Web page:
Under North Carolina law, churches are exempt from paying property taxes on buildings and associated property they own that are used for “religious purposes.” Does the exemption also apply to land owned by churches that is used for outdoor worship services? And would it matter if a religious institution’s beliefs prohibited worshiping indoors?
The answer to both questions, according to the N.C. Court of Appeals, is “no.”
The Church Of Yahshua The Christ at Wilmington owns about 50 acres of land in Pender County. In 2000, the church filed a request to have the property declared exempt from property taxes. The county tax assessor denied the request. The church appealed, first to the Pender County Board of Equalization and Review, then to the N.C. Property Tax Commission, and finally to the Court of Appeals.
In its rejection of the church’s request, the Property Tax Commission said the church “contends that the subject property should be exempt because the property is used as a natural retreat for outdoor altar services that requires extended buffers to create such an environment.” The commission was not persuaded by the argument, noting that because the church “failed to show that the subject land qualifies for the exemption when there were no buildings of worship situated on the property that are used for a religious purpose.”
The law at issue is N.C. General Statue. §105-278.3, which provides in part that “Buildings, the land they actually occupy, and additional adjacent land reasonably necessary for the convenient use of any such building shall be exempted from taxation if wholly owned by an agency listed in subsection (c), below, and if: (1) Wholly and exclusively used by its owner for religious purposes as defined in subsection (d)(1), below…”
“The statute is unambiguous,” wrote Judge Martha Geer for the Court of Appeals. “The focus of the exemption is on ‘buildings.’ Land is exempted only to the extent necessary for convenient use of the building.” And as the church’s land had no buildings on it, it did not qualify for the exemption.
The appeals court, did, however, reject the commission’s “building of worship” definition of what constituted a religious purpose under the law. The statue, the court noted, provides for the exemption for buildings used in the “practicing, teaching, and setting forth a religion.” While most commonly such a building would be a building of worship, the law states that “the term encompasses other activities that demonstrate and further the beliefs and objectives of a given church or religious body.”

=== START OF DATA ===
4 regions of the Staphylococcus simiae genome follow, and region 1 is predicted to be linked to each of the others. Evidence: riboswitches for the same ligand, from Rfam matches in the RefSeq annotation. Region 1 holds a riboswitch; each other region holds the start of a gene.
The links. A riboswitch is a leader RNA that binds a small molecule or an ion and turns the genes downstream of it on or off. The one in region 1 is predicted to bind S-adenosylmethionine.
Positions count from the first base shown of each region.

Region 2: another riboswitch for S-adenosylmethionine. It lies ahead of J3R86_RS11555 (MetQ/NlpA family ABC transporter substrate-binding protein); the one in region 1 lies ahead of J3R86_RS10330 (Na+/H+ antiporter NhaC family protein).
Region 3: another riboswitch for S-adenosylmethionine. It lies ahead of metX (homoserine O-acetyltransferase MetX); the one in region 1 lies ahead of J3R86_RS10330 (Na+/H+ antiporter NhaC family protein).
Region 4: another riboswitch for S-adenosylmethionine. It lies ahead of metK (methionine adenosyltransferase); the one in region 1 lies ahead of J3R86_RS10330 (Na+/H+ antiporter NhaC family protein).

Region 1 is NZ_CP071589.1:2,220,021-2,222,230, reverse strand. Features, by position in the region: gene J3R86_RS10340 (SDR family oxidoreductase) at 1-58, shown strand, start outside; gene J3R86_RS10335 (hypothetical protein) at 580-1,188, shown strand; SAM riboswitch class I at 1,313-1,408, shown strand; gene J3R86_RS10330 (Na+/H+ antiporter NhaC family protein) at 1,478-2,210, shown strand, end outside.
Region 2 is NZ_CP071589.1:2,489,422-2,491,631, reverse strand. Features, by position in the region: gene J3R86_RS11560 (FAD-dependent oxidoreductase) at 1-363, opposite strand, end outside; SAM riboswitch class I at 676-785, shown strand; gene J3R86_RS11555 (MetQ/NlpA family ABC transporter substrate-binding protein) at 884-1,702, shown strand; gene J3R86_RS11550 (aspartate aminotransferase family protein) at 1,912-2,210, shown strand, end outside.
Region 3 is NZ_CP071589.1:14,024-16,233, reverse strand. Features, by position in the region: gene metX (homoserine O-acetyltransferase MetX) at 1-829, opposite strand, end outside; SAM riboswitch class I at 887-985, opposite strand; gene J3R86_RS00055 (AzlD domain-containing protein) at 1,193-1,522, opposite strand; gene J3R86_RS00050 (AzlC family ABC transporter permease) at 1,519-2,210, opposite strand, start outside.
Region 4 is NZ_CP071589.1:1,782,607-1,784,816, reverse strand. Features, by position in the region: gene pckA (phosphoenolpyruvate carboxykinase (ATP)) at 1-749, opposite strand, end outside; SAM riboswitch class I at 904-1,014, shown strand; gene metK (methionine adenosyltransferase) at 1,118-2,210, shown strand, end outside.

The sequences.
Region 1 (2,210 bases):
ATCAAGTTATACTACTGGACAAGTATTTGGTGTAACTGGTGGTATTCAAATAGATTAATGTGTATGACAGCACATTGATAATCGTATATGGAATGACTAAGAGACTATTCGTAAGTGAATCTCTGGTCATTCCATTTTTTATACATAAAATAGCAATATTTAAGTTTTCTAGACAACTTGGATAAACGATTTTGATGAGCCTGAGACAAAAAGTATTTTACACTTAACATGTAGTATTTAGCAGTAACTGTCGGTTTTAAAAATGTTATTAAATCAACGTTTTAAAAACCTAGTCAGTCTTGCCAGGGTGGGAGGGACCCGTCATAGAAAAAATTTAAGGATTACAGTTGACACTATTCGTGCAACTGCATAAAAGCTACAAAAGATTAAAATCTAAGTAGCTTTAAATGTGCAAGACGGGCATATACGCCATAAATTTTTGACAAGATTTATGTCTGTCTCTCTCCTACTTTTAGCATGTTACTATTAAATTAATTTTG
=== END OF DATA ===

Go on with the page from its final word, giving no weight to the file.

This definition, in turn, was critical in the court’s ruling on the church’s constitutional challenge to the statue. The church had argued that the statue was unconstitutional as applied to it because its belief structure did not allow for group worship in buildings. The court rejected this argument without reaching the constitutional issue.
“We need not address the constitutional issue as posed by the Church because the Church does not suggest that its beliefs preclude using buildings ‘for religious purposes’ other than worship,” the court noted.
“In fact, the record reveals that the Church advised the Commission that the Church’s ‘long-term plans include the construction of some buildings, principally on the front third of the subject property. These buildings will include an outdoor pavilion, tractor shed, workshop, storage buildings, and homes for active ministers, elderly or infirm ministers, and caretakers.’ Because the Church is not barred by its beliefs from constructing buildings to be used for non-worship related religious purposes and therefore may, without violating its religious beliefs, still qualify for the tax exemption under N.C. Gen. Stat. § 105-278.3, this case presents no constitutional issue.”
The case is In re Appeal of Church Of Yahshua The Christ at Wilmington, (02-1005)
Lowrey is a Charlotte-based associate editor at Carolina Journal.